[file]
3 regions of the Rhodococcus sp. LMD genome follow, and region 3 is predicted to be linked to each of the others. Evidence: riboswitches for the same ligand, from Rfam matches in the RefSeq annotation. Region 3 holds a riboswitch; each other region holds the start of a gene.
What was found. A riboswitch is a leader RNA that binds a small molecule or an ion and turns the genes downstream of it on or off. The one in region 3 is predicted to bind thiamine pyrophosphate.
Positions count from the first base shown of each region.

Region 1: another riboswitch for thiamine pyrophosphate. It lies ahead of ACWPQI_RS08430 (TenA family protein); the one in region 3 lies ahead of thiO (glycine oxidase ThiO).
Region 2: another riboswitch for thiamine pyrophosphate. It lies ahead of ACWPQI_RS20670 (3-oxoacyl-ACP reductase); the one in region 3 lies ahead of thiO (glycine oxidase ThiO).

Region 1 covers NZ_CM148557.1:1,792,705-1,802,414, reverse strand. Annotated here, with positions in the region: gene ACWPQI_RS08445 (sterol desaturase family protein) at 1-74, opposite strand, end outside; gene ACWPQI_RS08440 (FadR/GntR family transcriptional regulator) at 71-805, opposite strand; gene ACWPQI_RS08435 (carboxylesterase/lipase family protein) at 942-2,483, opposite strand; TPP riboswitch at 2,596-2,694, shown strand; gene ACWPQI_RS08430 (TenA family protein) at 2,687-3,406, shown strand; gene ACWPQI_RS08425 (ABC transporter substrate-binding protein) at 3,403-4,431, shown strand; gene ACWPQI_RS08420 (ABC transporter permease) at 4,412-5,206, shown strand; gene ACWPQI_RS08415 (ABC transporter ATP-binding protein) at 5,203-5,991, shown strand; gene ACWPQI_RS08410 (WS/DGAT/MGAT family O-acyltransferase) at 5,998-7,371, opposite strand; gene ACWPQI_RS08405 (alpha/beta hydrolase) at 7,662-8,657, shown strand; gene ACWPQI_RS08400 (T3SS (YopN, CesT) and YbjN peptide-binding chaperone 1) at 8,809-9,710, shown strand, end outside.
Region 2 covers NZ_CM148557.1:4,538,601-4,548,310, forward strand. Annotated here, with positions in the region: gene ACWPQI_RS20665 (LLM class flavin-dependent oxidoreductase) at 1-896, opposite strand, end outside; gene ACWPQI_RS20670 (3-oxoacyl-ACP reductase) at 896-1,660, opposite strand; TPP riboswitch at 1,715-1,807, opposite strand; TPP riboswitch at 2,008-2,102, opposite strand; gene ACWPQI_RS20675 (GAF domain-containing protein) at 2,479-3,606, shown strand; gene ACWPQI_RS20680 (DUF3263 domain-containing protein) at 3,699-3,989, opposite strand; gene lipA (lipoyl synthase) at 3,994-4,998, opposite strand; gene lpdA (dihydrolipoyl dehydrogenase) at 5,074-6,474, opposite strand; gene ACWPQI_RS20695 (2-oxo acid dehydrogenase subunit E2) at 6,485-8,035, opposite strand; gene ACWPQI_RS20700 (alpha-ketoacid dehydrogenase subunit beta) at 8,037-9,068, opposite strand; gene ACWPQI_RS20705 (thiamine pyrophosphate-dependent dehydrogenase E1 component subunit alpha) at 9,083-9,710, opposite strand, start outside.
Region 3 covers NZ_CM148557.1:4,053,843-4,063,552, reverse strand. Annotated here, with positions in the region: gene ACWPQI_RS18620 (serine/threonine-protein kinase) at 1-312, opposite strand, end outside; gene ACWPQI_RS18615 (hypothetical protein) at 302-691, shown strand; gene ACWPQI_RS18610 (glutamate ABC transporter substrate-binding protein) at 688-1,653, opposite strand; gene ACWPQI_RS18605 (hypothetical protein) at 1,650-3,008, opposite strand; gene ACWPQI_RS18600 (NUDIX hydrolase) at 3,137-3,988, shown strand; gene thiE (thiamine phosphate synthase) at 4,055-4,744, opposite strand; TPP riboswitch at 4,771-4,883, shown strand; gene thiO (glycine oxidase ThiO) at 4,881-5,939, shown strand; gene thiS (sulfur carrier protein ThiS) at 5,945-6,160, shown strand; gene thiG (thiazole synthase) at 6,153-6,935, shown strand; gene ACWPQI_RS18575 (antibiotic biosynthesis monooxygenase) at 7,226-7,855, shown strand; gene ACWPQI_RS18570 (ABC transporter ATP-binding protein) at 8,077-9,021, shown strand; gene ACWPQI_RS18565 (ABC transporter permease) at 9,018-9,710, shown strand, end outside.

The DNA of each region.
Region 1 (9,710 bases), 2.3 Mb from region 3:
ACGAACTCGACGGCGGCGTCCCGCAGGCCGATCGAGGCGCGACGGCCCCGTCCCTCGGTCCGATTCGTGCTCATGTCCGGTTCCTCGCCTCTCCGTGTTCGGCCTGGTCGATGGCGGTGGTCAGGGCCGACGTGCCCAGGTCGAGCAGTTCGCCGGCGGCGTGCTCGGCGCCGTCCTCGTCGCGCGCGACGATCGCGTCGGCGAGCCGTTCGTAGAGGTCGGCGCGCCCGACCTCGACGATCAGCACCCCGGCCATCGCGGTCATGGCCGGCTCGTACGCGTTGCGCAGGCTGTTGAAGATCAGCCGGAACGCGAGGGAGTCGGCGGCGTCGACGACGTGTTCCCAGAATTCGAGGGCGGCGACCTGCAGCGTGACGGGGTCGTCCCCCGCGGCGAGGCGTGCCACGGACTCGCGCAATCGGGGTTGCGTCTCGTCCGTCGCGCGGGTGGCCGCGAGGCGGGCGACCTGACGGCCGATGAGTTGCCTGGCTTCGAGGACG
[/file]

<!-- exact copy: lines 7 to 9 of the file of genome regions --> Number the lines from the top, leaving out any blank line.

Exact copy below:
Region 2 covers NZ_CM148557.1:4,538,601-4,548,310, forward strand. Annotated here, with positions in the region: gene ACWPQI_RS20665 (LLM class flavin-dependent oxidoreductase) at 1-896, opposite strand, end outside; gene ACWPQI_RS20670 (3-oxoacyl-ACP reductase) at 896-1,660, opposite strand; TPP riboswitch at 1,715-1,807, opposite strand; TPP riboswitch at 2,008-2,102, opposite strand; gene ACWPQI_RS20675 (GAF domain-containing protein) at 2,479-3,606, shown strand; gene ACWPQI_RS20680 (DUF3263 domain-containing protein) at 3,699-3,989, opposite strand; gene lipA (lipoyl synthase) at 3,994-4,998, opposite strand; gene lpdA (dihydrolipoyl dehydrogenase) at 5,074-6,474, opposite strand; gene ACWPQI_RS20695 (2-oxo acid dehydrogenase subunit E2) at 6,485-8,035, opposite strand; gene ACWPQI_RS20700 (alpha-ketoacid dehydrogenase subunit beta) at 8,037-9,068, opposite strand; gene ACWPQI_RS20705 (thiamine pyrophosphate-dependent dehydrogenase E1 component subunit alpha) at 9,083-9,710, opposite strand, start outside.
Region 3 covers NZ_CM148557.1:4,053,843-4,063,552, reverse strand. Annotated here, with positions in the region: gene ACWPQI_RS18620 (serine/threonine-protein kinase) at 1-312, opposite strand, end outside; gene ACWPQI_RS18615 (hypothetical protein) at 302-691, shown strand; gene ACWPQI_RS18610 (glutamate ABC transporter substrate-binding protein) at 688-1,653, opposite strand; gene ACWPQI_RS18605 (hypothetical protein) at 1,650-3,008, opposite strand; gene ACWPQI_RS18600 (NUDIX hydrolase) at 3,137-3,988, shown strand; gene thiE (thiamine phosphate synthase) at 4,055-4,744, opposite strand; TPP riboswitch at 4,771-4,883, shown strand; gene thiO (glycine oxidase ThiO) at 4,881-5,939, shown strand; gene thiS (sulfur carrier protein ThiS) at 5,945-6,160, shown strand; gene thiG (thiazole synthase) at 6,153-6,935, shown strand; gene ACWPQI_RS18575 (antibiotic biosynthesis monooxygenase) at 7,226-7,855, shown strand; gene ACWPQI_RS18570 (ABC transporter ATP-binding protein) at 8,077-9,021, shown strand; gene ACWPQI_RS18565 (ABC transporter permease) at 9,018-9,710, shown strand, end outside.

The DNA of each region.